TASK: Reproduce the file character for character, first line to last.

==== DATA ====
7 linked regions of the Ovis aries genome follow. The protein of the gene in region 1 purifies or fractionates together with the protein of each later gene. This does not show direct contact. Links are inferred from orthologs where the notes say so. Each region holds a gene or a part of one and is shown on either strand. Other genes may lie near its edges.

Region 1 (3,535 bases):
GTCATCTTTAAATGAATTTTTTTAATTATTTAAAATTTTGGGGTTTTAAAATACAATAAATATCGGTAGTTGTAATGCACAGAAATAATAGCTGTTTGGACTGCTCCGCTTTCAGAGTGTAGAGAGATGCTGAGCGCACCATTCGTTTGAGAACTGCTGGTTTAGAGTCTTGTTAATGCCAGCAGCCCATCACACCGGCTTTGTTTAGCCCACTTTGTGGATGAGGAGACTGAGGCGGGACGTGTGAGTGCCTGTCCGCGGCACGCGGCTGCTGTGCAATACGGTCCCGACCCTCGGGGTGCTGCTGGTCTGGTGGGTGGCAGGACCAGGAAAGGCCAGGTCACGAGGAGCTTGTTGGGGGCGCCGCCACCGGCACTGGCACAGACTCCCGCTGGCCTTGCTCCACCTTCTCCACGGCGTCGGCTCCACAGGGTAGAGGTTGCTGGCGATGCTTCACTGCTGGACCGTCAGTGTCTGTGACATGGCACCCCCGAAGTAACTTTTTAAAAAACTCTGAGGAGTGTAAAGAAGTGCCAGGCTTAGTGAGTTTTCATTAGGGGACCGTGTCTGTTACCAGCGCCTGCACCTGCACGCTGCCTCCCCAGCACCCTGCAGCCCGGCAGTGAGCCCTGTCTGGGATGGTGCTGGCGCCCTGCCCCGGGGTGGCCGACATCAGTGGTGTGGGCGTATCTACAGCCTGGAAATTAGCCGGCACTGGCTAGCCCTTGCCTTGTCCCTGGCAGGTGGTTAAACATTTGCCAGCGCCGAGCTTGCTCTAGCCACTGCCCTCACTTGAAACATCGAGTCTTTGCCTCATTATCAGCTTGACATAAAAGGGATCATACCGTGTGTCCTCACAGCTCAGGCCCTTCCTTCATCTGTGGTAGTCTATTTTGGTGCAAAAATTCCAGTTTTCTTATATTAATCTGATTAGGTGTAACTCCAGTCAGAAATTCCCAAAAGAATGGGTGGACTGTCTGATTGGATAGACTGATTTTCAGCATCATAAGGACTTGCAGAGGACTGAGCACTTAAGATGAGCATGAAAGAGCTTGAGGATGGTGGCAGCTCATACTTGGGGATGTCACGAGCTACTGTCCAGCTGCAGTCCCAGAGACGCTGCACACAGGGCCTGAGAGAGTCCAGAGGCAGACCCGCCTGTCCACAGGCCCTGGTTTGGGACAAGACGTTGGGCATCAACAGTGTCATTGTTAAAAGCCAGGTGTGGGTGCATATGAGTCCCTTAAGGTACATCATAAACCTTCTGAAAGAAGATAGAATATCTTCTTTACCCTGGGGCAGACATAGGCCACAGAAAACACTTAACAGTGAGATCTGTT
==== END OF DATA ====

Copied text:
7 linked regions of the Ovis aries genome follow. The protein of the gene in region 1 purifies or fractionates together with the protein of each later gene. This does not show direct contact. Links are inferred from orthologs where the notes say so. Each region holds a gene or a part of one and is shown on either strand. Other genes may lie near its edges.

Region 1 (3,535 bases):
GTCATCTTTAAATGAATTTTTTTAATTATTTAAAATTTTGGGGTTTTAAAATACAATAAATATCGGTAGTTGTAATGCACAGAAATAATAGCTGTTTGGACTGCTCCGCTTTCAGAGTGTAGAGAGATGCTGAGCGCACCATTCGTTTGAGAACTGCTGGTTTAGAGTCTTGTTAATGCCAGCAGCCCATCACACCGGCTTTGTTTAGCCCACTTTGTGGATGAGGAGACTGAGGCGGGACGTGTGAGTGCCTGTCCGCGGCACGCGGCTGCTGTGCAATACGGTCCCGACCCTCGGGGTGCTGCTGGTCTGGTGGGTGGCAGGACCAGGAAAGGCCAGGTCACGAGGAGCTTGTTGGGGGCGCCGCCACCGGCACTGGCACAGACTCCCGCTGGCCTTGCTCCACCTTCTCCACGGCGTCGGCTCCACAGGGTAGAGGTTGCTGGCGATGCTTCACTGCTGGACCGTCAGTGTCTGTGACATGGCACCCCCGAAGTAACTTTTTAAAAAACTCTGAGGAGTGTAAAGAAGTGCCAGGCTTAGTGAGTTTTCATTAGGGGACCGTGTCTGTTACCAGCGCCTGCACCTGCACGCTGCCTCCCCAGCACCCTGCAGCCCGGCAGTGAGCCCTGTCTGGGATGGTGCTGGCGCCCTGCCCCGGGGTGGCCGACATCAGTGGTGTGGGCGTATCTACAGCCTGGAAATTAGCCGGCACTGGCTAGCCCTTGCCTTGTCCCTGGCAGGTGGTTAAACATTTGCCAGCGCCGAGCTTGCTCTAGCCACTGCCCTCACTTGAAACATCGAGTCTTTGCCTCATTATCAGCTTGACATAAAAGGGATCATACCGTGTGTCCTCACAGCTCAGGCCCTTCCTTCATCTGTGGTAGTCTATTTTGGTGCAAAAATTCCAGTTTTCTTATATTAATCTGATTAGGTGTAACTCCAGTCAGAAATTCCCAAAAGAATGGGTGGACTGTCTGATTGGATAGACTGATTTTCAGCATCATAAGGACTTGCAGAGGACTGAGCACTTAAGATGAGCATGAAAGAGCTTGAGGATGGTGGCAGCTCATACTTGGGGATGTCACGAGCTACTGTCCAGCTGCAGTCCCAGAGACGCTGCACACAGGGCCTGAGAGAGTCCAGAGGCAGACCCGCCTGTCCACAGGCCCTGGTTTGGGACAAGACGTTGGGCATCAACAGTGTCATTGTTAAAAGCCAGGTGTGGGTGCATATGAGTCCCTTAAGGTACATCATAAACCTTCTGAAAGAAGATAGAATATCTTCTTTACCCTGGGGCAGACATAGGCCACAGAAAACACTTAACAGTGAGATCTGTT